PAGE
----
Six Days in Fallujah, a controversial military shooter that was canceled in 2009, is getting a surprise revival. The game is set to launch on consoles and PC sometime this year.
The original Six Days in Fallujah game was a third-person shooter set during the Iraq War. The game specifically followed a group of U.S. Marines during the Second Battle of Fallujah in 2004. Publisher Konami eventually canceled the game after many found its subject matter distasteful so close to the actual historical event.
The revival will follow the same premise, aiming to depict a more realistic military experience. The new version ditches the original’s third-person perspective for a first-person one. The game has a 2021 release window on PC and consoles, but exact details and platforms have yet to be revealed.
The game is being published by Victura, a company founded by Atomic Games CEO Peter Tamte. Development is being handled by Highwire Games, a studio described as a “small team of veteran game developers.” The team includes ex-Halo and Destiny developers serving in leadership roles. The list of names involved includes Jaime Griesemer, lead designer on the original Halo and Destiny games.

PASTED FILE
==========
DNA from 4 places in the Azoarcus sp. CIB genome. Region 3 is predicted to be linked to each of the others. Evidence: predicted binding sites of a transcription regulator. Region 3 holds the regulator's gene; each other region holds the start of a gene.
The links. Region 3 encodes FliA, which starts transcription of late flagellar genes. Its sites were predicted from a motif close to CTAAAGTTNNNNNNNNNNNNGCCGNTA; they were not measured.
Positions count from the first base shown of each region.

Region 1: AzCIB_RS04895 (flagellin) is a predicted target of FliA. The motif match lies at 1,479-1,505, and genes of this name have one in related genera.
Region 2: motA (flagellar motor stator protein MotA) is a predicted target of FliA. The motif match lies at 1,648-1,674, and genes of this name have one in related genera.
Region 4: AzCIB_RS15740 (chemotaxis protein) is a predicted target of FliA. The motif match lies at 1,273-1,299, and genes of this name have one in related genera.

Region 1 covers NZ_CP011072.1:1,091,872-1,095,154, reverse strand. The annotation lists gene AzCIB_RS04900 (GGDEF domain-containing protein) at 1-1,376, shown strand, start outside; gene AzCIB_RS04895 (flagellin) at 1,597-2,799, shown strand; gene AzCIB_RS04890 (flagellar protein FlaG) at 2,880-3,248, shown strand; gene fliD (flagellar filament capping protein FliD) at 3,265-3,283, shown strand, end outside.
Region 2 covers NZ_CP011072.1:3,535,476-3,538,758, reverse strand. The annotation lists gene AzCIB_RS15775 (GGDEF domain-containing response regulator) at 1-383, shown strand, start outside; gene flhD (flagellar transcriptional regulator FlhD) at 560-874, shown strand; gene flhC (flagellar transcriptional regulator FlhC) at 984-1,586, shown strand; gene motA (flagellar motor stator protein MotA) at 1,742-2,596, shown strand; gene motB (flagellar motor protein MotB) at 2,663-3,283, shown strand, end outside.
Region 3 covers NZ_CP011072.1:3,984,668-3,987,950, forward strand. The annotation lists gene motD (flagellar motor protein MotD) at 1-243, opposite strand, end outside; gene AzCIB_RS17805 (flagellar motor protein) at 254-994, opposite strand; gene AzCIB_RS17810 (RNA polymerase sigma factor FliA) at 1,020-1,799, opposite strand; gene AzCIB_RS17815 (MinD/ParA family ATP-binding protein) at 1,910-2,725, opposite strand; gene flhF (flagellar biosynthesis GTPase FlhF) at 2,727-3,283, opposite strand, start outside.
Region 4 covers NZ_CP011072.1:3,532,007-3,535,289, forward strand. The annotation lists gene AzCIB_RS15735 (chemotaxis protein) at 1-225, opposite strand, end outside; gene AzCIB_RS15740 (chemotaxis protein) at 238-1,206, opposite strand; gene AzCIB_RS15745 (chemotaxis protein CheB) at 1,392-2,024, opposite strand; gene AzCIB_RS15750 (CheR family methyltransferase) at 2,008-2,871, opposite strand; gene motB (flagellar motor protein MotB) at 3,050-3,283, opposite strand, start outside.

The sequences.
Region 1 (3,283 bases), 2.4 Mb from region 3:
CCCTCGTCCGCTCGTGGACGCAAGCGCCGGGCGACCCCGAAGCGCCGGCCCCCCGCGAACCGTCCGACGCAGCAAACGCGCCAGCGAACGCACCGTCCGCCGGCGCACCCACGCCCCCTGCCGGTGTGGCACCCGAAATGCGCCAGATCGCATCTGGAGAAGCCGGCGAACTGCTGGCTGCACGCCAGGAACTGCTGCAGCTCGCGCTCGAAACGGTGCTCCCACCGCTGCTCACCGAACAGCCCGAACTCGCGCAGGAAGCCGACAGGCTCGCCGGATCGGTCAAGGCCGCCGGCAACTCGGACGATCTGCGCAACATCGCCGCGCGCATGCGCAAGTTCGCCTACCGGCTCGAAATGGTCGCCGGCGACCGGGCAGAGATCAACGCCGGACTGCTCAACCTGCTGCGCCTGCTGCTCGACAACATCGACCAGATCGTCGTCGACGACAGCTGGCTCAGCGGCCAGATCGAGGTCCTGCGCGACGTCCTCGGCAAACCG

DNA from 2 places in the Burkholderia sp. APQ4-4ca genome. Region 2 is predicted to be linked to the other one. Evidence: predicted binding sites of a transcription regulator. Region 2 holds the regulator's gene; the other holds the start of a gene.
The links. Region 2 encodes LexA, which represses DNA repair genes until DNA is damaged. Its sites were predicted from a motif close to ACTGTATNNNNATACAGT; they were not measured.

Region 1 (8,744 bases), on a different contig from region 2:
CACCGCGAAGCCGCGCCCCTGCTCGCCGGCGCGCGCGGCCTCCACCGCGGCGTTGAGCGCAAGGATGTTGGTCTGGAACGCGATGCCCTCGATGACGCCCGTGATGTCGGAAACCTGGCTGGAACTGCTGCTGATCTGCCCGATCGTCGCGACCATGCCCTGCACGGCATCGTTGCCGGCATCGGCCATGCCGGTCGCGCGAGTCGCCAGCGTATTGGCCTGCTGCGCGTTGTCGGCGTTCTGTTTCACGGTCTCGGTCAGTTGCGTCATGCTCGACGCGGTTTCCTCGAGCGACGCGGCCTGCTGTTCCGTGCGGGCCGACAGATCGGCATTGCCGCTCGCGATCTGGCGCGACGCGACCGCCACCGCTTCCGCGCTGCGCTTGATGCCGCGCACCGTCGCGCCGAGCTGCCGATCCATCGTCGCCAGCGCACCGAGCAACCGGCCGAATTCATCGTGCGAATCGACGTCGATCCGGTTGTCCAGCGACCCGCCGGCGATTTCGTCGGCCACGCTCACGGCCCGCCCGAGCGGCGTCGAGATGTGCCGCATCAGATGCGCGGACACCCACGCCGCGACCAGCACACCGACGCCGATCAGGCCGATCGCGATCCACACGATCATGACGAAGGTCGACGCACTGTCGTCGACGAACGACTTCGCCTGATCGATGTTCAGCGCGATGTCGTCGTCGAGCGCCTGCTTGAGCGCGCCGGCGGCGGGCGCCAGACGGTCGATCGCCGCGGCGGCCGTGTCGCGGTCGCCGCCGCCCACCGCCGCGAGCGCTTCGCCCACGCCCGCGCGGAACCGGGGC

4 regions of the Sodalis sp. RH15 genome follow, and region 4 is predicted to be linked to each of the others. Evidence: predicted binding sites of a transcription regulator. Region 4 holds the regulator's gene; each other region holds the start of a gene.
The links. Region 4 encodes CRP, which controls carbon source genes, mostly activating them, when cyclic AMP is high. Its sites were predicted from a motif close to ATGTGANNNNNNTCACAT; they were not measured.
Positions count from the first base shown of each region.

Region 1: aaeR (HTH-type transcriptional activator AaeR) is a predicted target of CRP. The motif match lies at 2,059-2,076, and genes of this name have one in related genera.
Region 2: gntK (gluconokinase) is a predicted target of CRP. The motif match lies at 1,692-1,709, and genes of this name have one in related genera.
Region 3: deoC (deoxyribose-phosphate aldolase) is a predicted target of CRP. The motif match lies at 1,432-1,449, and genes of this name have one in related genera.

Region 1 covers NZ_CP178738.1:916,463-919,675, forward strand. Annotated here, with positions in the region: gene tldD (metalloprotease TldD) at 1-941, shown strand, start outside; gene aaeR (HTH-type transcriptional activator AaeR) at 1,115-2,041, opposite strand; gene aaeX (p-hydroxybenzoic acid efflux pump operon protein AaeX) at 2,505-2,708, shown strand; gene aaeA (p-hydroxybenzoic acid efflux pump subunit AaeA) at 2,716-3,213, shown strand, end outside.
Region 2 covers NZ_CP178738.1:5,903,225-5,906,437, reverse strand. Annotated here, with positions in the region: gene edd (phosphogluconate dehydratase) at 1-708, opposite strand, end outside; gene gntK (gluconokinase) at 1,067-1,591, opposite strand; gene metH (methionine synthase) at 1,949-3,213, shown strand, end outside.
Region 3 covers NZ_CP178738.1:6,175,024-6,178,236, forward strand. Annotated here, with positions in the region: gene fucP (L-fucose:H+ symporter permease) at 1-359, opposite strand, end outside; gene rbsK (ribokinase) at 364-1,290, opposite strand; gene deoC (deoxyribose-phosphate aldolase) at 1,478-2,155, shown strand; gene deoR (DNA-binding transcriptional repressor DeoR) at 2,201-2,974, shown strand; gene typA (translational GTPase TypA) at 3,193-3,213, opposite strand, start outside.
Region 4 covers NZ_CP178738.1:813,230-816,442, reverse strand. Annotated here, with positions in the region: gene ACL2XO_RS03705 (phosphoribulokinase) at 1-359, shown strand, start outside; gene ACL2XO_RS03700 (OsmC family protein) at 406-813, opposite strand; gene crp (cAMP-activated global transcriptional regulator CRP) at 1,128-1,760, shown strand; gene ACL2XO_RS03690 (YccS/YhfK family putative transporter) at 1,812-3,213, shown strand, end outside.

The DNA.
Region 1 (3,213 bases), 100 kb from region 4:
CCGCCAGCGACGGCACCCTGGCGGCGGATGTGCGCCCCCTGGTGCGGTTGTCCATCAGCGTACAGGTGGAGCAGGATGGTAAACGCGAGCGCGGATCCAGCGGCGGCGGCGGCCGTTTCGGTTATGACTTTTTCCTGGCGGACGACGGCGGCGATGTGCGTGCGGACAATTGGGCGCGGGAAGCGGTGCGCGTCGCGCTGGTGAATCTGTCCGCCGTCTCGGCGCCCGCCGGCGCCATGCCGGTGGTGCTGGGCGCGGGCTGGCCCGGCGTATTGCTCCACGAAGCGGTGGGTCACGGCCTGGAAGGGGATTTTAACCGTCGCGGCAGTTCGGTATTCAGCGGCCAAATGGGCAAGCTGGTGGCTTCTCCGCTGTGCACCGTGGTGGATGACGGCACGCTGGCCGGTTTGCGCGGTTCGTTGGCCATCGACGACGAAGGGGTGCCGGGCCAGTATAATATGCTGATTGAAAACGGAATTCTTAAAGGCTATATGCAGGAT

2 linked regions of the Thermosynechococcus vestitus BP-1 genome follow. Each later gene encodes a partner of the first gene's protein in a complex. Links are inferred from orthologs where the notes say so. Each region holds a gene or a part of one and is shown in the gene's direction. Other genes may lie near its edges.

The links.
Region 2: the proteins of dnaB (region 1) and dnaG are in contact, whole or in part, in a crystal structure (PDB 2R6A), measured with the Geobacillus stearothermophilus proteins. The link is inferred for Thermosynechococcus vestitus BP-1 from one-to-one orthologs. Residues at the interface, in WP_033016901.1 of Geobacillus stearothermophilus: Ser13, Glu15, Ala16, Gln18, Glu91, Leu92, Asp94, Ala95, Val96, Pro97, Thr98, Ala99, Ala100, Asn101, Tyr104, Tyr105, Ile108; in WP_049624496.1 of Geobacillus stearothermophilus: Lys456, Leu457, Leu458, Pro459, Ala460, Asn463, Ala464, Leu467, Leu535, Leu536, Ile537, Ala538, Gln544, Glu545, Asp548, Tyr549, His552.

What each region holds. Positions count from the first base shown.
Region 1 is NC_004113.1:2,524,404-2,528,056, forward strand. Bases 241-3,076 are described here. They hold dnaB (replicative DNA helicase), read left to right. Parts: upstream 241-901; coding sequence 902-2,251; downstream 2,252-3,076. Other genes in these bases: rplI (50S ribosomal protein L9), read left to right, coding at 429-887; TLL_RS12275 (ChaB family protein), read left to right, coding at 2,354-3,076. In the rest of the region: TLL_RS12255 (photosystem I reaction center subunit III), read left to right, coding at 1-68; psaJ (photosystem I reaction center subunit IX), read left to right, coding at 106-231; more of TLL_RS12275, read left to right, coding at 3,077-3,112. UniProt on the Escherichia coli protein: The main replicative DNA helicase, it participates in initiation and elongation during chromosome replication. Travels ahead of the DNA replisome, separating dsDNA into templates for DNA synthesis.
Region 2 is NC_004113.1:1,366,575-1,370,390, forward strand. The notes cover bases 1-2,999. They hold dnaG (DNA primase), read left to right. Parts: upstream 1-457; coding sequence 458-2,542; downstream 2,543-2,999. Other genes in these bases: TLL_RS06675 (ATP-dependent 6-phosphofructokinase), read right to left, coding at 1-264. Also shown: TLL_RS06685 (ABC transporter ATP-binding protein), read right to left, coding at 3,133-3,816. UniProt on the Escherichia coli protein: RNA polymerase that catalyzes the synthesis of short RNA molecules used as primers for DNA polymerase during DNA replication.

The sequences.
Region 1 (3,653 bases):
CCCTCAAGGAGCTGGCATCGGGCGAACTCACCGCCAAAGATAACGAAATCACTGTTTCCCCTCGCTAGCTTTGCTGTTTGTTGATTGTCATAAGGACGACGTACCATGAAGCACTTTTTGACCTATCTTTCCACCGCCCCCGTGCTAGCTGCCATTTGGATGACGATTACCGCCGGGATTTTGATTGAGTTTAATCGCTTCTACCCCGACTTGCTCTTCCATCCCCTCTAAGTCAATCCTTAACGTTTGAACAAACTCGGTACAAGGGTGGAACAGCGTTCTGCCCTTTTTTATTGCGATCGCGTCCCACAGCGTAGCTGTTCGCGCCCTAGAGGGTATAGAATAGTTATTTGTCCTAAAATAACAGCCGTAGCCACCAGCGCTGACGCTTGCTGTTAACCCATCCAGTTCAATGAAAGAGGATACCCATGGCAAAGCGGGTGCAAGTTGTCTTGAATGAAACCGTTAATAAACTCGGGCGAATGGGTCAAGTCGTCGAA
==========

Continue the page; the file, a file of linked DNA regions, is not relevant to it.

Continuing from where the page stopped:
The project has been in the works for three years now. Victura and Highwire Games worked in partnership with Marines and soldiers who were part of the Second Battle of Fallujah to try to create an authentic experience.
The controversy surrounding the game is already picking up right where the original version left off. Some believe the war game is still in poor taste, while others posit that the project will be used as a military recruitment tool.
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